When you're trying to solve a problem on a new product type, you become completely focused on problems that seem a number of steps removed from the main product. That problem solving can appear a little abstract, and it is easy to lose sight of the product.
I think that we're on a path that Apple was determined to be on since the '70s, which was to try and make technology relevant and personal.
It's easy to assume that just because you make something in small volumes, not using many tools, that there is integrity and care - that is a false assumption.
Why is it when we have a bad experience with a product, we assume it is us, but a bad experience with food, we blame the food?!
Innovation at Apple has always been a team game. It has always been a case where you have a number of small groups working together.
I find that when I write, I need things to be quiet, but when I design, I can't bear it if it's quiet.
We shouldn't be afraid to fail- if we are not failing we are not pushing. 80% of the stuff in the studio is not going to work. If something is not good enough, stop doing it.
Unless we understand a certain material - metal or resin and plastic - understanding the processes that turn it from ore, for example - we can never develop and define form that's appropriate.
The thing with focus is that it's not this thing you aspire to, like, 'Oh, on Monday I'm going to be focused.' It's every single minute: 'Why are we talking about this when we're supposed to be talking about this?'
I left London in 1992, but I'm there 3-4 times a year, and love visiting.
Eight years of work can be copied in six months. It wasn't inevitable that it was going to work. A stolen design is stolen time.
Making the solution seem so completely inevitable and obvious, so uncontrived and natural - it's so hard!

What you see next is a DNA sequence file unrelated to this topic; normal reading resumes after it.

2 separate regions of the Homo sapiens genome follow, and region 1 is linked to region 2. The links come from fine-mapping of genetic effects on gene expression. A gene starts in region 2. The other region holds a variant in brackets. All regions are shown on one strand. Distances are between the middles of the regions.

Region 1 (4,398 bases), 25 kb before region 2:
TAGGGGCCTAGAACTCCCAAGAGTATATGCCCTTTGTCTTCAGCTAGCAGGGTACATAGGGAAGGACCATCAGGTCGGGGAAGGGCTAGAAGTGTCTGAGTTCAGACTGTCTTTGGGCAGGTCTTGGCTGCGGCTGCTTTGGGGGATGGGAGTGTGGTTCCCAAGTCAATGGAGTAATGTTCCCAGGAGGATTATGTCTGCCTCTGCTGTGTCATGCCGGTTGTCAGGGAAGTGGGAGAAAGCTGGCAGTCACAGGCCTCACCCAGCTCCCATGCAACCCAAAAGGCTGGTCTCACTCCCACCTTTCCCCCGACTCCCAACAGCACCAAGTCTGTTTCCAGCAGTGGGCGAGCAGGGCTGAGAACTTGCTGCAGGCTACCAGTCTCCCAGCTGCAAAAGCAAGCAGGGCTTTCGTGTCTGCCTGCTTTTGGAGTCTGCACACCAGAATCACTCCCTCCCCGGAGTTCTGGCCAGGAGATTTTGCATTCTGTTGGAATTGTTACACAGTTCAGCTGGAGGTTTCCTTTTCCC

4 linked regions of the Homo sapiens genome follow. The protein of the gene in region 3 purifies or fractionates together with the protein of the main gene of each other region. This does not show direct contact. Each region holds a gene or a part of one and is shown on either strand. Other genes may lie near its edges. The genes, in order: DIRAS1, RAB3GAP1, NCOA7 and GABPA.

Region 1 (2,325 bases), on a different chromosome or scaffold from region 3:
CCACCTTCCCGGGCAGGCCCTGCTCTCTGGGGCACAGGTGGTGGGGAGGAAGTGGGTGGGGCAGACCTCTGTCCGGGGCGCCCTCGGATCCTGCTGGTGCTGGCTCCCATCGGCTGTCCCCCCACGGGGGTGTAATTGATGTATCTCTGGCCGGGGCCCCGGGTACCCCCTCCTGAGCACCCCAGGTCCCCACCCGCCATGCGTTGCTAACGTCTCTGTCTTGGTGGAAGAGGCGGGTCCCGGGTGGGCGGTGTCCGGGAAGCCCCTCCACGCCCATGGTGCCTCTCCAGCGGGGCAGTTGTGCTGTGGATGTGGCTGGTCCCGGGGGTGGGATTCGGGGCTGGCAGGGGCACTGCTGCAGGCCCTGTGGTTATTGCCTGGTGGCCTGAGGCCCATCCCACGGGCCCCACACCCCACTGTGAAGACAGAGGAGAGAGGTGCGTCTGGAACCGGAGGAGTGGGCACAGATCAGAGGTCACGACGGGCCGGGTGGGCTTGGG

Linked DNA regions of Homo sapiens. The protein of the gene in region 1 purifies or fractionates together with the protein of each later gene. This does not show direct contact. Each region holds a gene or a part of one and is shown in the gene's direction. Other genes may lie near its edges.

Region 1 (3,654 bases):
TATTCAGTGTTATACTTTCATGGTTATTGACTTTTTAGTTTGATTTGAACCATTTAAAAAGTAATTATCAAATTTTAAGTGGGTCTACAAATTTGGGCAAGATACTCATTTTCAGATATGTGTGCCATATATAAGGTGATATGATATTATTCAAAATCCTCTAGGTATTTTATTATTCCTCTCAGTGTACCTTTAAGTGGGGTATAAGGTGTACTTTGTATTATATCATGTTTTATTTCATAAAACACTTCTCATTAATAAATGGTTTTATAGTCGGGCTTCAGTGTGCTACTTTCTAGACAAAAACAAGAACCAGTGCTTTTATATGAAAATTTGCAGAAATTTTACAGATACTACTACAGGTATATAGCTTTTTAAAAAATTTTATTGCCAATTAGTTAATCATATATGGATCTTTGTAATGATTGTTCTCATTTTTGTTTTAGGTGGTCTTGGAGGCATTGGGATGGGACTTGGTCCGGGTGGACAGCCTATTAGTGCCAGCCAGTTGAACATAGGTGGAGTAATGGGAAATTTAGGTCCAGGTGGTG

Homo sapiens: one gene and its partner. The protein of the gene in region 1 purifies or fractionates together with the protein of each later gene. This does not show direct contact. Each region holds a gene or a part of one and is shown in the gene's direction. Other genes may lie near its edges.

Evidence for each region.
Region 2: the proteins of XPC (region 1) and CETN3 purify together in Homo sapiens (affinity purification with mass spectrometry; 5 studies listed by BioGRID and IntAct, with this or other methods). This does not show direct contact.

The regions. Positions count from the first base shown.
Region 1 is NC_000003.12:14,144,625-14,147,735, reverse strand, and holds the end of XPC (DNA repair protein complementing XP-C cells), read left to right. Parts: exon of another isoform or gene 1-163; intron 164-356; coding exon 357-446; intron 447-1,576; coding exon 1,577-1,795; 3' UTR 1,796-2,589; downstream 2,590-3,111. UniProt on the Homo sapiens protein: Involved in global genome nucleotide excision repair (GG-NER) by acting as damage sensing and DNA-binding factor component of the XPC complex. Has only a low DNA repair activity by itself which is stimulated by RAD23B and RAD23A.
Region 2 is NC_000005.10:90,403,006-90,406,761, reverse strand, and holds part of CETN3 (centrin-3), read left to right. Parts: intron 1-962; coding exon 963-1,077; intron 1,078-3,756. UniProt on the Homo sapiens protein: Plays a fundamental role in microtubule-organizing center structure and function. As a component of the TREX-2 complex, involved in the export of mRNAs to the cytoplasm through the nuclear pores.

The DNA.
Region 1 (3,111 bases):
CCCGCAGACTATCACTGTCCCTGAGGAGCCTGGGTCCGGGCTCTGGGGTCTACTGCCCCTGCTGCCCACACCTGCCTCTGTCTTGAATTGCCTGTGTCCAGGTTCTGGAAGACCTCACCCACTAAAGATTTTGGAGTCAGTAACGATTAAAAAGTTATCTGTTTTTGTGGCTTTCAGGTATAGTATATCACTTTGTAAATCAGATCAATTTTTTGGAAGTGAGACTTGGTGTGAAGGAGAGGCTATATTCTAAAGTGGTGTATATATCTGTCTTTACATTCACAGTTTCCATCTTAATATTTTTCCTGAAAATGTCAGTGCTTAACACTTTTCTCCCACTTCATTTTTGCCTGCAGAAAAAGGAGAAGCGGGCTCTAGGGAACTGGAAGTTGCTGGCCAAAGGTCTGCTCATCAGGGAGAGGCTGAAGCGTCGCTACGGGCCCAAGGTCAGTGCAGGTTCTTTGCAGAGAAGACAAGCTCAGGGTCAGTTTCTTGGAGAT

I am very aware that I'm the product of growing up in England and the tradition of designing and making, of England industrialising first.
There was a 'Wired' cover that had a big Apple logo with a crown of barbed wire as thorns, and underneath it just said, 'Pray.' I remember this because of how upsetting it was. Basically saying either it's going to just go out of business or be bought.
When something's made in the smallest volume - as a one-off couture piece - or in large quantities, deep care is critical to determine authentic, successful design and, ultimately, manufacture.
There is beauty when something works and it works intuitively.
We all use something - you can't drill holes with your fingers. Whether it's a knife, a needle, or a machine, we all need the help of a device.
Make each product the best it can be. Focus on form and materials. What we don't include is as important as what we do include.
There's no other product that changes function like the computer.
Simplicity is not the absence of clutter, that's a consequence of simplicity. Simplicity is somehow essentially describing the purpose and place of an object and product. The absence of clutter is just a clutter-free product. That's not simple.
One of the things that is particularly precious about working at Apple is that many of us on the design team have worked together for 15-plus years, and there's a wonderful thing about learning as a group. A fundamental part of that is making mistakes together.